“As you create your top-ten list, consider each item as a category rather than defining it as an individual behavior. For instance, rather than listing: “someone who has good credit,” use the category of “someone who is financially responsible.” After stating the category, you can elaborate on the general personality characteristics you are looking for by listing specific behaviors such as “works hard, shows patience, acts confident, likes themselves, and laughs easily,” “someone who pays their bills on time,” or “someone who has a savings.” Be sure to consider personality patterns, such as empathy, personal responsibility, and self-control, which will make for better and more fulfilling, long-term relationships than with someone who is hot, has a nice butt, or makes a hundred thousand dollars a year. Attraction, chemistry, career choices, religion, and desire for children are important areas of potential compatibility, but you also need to look deeper to the emotional and personal characteristics that form the deeper foundation for these trait. For example, look for someone who is not only a member of your religion but someone who is spiritual and active in applying the religion to his/her life, or someone who is not just thin but cares about being fit and maintaining healthy living practices. Such scrutiny is important. Someone who is a doctor but acts unethically will not remain a doctor for long, and someone who is thin now but has poor self-control overall may not be thin for long. Situations and circumstances change during a lifetime, but character and personality traits will generally remain the same.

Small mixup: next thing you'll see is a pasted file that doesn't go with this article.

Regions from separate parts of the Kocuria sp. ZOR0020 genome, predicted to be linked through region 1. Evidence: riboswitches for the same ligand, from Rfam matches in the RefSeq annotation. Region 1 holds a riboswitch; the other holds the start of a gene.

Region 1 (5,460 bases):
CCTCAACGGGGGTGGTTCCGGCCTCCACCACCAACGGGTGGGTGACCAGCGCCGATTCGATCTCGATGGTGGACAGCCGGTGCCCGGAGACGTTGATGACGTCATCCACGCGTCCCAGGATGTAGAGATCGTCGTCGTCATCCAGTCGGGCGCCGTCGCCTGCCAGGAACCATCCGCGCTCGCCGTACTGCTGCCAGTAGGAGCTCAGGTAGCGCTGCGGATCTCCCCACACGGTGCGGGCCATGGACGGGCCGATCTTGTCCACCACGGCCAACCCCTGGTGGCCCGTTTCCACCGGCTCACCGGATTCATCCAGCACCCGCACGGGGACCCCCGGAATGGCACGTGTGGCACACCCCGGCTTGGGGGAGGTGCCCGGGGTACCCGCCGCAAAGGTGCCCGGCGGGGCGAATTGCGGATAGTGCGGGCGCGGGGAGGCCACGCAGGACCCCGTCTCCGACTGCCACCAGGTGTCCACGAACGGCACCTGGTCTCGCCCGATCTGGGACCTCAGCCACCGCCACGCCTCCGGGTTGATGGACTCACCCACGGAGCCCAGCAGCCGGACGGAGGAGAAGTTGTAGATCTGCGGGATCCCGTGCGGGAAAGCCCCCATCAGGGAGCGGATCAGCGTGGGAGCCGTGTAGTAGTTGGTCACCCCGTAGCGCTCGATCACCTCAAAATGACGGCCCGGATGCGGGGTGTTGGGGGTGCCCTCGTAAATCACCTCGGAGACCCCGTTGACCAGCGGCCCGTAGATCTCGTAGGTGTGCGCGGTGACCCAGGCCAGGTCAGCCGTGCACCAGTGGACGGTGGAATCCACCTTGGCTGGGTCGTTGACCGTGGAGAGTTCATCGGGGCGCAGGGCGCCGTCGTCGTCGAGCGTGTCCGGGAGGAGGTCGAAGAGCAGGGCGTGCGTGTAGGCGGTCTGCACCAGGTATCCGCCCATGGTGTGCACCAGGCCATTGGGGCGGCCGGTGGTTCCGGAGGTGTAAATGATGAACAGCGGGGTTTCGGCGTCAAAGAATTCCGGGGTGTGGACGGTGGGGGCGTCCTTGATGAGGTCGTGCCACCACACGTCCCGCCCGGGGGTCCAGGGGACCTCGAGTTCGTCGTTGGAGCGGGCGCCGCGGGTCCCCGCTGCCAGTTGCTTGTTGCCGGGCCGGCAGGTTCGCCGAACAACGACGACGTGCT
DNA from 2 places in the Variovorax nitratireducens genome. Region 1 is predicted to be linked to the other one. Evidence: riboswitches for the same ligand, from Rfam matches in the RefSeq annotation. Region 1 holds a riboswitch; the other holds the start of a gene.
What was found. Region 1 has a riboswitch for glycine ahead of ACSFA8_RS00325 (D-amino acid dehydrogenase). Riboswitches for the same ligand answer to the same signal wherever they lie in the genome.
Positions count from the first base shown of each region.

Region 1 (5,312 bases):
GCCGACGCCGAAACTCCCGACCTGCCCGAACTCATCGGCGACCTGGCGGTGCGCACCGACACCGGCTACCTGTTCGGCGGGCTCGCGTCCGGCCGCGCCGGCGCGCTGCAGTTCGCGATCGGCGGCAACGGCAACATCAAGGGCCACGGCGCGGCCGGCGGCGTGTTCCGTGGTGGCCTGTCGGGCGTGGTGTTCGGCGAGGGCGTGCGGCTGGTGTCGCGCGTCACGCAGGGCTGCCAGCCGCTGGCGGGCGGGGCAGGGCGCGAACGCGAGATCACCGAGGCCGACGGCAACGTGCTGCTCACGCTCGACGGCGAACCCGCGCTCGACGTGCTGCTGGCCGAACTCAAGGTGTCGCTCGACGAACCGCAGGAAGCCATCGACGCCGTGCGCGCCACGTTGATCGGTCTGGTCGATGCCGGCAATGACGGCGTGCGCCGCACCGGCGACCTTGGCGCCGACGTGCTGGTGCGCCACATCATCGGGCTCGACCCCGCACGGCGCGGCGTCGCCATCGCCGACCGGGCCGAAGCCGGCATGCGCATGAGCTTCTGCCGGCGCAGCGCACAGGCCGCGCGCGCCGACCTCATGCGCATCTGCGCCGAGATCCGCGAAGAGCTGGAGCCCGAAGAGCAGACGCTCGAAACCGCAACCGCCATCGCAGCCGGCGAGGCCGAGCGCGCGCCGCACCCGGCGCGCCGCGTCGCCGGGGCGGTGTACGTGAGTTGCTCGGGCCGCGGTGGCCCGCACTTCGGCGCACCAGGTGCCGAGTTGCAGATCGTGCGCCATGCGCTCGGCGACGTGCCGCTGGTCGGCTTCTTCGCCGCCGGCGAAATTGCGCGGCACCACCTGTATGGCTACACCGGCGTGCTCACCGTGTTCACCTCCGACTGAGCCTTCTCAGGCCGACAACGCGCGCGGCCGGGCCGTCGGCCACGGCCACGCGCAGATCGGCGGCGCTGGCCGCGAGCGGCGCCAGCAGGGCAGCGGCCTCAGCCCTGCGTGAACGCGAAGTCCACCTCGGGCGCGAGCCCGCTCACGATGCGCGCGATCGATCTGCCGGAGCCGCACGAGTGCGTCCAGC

“Once you have defined the qualities you desire, remember to prioritize them with a top five that are non-negotiable and the last five being qualities that are important but perhaps works in progress—meaning the person already values and is working on such qualities before they start dating you.
“Complementary to creating this list, you’ll need to also identify less attractive qualities or problems that you could accept. No one is perfect. You may find someone who has the qualities you are looking for from your top-ten list but he/she may also have thinning hair, a gummy smile, a chronic illness, depression, anxiety, child abuse issues, children from a previous marriage, etc. This is not settling; settling is compromising on your top-ten list. If you start now to recognize and accept some issues as being acceptable (versus the ones that are unacceptable), you will be more realistic, wise, and mature during the dating process. After all you’re no perfect either.”